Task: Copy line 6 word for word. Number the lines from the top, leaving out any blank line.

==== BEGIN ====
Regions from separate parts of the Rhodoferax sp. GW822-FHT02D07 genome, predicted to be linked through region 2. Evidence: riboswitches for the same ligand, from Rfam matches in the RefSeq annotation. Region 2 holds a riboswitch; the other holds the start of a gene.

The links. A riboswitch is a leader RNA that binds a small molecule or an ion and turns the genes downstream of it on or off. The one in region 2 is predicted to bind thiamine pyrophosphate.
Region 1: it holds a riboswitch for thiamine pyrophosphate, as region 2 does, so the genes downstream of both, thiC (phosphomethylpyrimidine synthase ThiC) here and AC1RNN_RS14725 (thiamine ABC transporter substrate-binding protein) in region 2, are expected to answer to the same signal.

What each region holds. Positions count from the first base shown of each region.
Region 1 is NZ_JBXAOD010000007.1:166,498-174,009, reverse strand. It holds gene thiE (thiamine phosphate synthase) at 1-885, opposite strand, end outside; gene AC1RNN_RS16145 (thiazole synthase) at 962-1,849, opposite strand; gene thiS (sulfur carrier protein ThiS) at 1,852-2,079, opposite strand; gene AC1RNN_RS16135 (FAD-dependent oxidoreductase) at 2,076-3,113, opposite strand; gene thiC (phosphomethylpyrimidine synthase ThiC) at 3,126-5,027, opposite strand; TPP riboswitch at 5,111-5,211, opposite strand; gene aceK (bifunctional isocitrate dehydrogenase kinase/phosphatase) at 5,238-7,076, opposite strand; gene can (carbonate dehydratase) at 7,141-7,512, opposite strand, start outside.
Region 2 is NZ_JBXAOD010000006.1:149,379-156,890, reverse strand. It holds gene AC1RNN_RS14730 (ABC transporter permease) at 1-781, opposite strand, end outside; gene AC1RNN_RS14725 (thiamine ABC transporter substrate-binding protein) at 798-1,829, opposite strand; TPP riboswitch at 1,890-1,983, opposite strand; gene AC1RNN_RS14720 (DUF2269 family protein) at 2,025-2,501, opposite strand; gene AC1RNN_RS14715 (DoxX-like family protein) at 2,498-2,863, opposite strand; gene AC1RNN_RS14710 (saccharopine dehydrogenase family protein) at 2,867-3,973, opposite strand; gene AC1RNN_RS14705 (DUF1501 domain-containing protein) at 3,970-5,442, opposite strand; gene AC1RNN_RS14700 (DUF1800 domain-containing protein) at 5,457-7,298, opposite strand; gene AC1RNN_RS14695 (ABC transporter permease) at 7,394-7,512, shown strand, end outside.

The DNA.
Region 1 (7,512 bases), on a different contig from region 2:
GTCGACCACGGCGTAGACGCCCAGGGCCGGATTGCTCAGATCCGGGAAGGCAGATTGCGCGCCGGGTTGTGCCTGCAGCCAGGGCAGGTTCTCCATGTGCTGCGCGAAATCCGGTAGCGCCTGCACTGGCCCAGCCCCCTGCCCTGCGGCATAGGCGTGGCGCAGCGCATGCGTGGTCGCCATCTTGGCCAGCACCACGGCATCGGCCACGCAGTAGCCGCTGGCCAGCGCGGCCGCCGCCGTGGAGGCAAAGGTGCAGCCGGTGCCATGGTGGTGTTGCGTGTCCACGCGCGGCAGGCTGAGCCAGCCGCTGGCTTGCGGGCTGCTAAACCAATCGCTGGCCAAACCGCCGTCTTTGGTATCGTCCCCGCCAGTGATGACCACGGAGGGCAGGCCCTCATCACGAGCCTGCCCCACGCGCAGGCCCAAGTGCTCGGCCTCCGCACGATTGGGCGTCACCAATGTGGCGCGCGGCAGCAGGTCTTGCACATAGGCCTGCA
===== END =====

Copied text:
Region 2 is NZ_JBXAOD010000006.1:149,379-156,890, reverse strand. It holds gene AC1RNN_RS14730 (ABC transporter permease) at 1-781, opposite strand, end outside; gene AC1RNN_RS14725 (thiamine ABC transporter substrate-binding protein) at 798-1,829, opposite strand; TPP riboswitch at 1,890-1,983, opposite strand; gene AC1RNN_RS14720 (DUF2269 family protein) at 2,025-2,501, opposite strand; gene AC1RNN_RS14715 (DoxX-like family protein) at 2,498-2,863, opposite strand; gene AC1RNN_RS14710 (saccharopine dehydrogenase family protein) at 2,867-3,973, opposite strand; gene AC1RNN_RS14705 (DUF1501 domain-containing protein) at 3,970-5,442, opposite strand; gene AC1RNN_RS14700 (DUF1800 domain-containing protein) at 5,457-7,298, opposite strand; gene AC1RNN_RS14695 (ABC transporter permease) at 7,394-7,512, shown strand, end outside.